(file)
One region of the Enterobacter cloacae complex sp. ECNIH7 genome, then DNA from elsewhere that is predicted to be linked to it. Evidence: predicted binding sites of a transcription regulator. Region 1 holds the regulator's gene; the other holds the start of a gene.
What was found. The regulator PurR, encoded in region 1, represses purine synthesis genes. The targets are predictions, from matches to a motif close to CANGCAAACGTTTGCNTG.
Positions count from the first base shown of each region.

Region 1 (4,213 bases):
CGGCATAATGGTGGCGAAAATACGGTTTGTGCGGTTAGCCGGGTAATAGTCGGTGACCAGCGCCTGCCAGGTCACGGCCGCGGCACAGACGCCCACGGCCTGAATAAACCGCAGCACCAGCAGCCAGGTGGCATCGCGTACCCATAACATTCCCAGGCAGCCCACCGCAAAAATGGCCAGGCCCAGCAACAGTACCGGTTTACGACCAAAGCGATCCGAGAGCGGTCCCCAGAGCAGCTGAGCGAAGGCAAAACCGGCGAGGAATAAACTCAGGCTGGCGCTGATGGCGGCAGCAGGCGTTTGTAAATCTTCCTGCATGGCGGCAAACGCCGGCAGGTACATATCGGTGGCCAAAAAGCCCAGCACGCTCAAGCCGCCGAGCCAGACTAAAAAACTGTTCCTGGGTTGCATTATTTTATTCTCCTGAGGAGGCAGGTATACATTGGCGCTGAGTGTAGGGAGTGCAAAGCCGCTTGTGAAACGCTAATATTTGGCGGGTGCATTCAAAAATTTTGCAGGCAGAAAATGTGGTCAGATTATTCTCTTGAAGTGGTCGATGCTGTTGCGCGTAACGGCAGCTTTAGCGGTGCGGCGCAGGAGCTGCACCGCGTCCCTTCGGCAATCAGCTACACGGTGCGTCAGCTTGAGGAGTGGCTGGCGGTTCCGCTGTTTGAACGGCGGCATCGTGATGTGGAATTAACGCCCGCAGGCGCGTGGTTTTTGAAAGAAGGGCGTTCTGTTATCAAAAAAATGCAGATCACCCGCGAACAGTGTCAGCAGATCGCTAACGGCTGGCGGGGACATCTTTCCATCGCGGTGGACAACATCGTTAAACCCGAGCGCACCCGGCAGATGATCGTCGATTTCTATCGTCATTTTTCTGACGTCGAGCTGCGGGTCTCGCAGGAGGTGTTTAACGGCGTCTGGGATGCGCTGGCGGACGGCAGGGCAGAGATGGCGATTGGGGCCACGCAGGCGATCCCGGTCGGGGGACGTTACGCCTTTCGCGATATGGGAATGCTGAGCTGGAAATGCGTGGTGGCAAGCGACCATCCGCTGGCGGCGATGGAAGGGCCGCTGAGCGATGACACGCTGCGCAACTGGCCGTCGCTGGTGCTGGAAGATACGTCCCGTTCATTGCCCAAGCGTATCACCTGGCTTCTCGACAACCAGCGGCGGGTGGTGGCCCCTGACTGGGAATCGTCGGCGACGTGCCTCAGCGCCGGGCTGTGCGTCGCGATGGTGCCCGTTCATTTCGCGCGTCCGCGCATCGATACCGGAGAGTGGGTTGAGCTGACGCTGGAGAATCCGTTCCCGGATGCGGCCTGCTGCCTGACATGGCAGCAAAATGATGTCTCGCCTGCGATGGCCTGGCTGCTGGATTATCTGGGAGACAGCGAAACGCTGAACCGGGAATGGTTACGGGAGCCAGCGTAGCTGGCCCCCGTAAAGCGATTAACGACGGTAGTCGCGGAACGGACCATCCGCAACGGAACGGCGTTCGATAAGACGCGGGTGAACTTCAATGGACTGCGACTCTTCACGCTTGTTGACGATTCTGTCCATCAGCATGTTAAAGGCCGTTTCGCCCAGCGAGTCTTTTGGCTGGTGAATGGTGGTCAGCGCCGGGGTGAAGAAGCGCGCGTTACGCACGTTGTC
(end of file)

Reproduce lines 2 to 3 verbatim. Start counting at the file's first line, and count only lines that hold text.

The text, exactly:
What was found. The regulator PurR, encoded in region 1, represses purine synthesis genes. The targets are predictions, from matches to a motif close to CANGCAAACGTTTGCNTG.
Positions count from the first base shown of each region.